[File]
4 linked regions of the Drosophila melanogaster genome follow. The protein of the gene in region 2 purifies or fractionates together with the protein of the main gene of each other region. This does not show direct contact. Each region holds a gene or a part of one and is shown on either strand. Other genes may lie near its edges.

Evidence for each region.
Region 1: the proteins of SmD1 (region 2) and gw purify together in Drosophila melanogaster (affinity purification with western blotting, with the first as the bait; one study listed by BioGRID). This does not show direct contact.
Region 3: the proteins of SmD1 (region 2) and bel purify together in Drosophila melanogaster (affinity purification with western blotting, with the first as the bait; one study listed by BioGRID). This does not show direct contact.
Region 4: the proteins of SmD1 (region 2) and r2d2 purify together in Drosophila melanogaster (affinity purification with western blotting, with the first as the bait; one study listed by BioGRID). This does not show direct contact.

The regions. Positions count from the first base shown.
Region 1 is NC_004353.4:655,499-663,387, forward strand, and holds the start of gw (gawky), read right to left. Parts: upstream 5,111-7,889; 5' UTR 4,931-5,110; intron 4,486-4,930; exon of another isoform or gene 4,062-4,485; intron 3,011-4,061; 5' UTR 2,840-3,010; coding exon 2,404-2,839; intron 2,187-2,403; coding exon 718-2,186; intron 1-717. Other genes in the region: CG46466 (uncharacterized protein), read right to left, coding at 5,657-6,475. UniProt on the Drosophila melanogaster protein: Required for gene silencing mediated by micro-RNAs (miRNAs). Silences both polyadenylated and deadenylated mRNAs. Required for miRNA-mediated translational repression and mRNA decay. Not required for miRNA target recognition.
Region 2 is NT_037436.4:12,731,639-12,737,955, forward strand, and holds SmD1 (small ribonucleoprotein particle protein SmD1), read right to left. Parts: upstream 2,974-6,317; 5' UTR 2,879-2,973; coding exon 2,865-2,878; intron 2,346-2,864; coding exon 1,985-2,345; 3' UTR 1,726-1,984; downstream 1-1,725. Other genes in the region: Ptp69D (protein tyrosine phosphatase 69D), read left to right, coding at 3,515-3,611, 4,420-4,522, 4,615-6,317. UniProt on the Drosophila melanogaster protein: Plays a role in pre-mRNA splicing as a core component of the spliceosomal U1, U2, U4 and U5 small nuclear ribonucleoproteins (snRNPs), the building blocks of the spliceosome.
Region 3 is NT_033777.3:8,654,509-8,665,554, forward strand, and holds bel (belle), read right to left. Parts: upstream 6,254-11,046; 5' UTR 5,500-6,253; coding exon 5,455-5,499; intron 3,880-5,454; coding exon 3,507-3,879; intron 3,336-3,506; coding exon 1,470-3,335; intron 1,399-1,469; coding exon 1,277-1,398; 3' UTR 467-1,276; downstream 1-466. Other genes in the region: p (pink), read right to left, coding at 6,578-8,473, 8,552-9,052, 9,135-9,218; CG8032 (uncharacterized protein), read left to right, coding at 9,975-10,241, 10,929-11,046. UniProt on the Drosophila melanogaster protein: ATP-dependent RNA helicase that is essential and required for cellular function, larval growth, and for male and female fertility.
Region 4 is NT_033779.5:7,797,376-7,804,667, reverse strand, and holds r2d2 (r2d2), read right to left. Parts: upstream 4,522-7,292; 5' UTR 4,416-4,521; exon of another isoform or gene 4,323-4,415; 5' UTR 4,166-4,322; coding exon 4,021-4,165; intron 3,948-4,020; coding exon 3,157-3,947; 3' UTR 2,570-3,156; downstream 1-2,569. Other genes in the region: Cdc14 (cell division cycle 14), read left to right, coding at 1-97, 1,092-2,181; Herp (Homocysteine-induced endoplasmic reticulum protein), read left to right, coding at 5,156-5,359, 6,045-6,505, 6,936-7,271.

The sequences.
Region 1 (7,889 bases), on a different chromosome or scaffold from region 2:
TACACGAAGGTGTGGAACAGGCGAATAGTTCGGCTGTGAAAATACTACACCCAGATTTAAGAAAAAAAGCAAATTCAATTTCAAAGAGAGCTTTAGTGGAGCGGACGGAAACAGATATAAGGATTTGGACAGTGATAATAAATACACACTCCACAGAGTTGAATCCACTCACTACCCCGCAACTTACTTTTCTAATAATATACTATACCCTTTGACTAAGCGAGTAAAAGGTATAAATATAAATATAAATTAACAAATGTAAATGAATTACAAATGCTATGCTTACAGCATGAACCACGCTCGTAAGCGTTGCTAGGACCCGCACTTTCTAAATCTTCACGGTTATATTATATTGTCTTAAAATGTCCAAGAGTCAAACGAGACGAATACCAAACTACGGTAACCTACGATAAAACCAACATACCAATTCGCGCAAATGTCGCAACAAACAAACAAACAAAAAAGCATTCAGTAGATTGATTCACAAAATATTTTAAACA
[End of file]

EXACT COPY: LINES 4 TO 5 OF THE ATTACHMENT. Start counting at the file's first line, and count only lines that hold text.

Region 3: the proteins of SmD1 (region 2) and bel purify together in Drosophila melanogaster (affinity purification with western blotting, with the first as the bait; one study listed by BioGRID). This does not show direct contact.
Region 4: the proteins of SmD1 (region 2) and r2d2 purify together in Drosophila melanogaster (affinity purification with western blotting, with the first as the bait; one study listed by BioGRID). This does not show direct contact.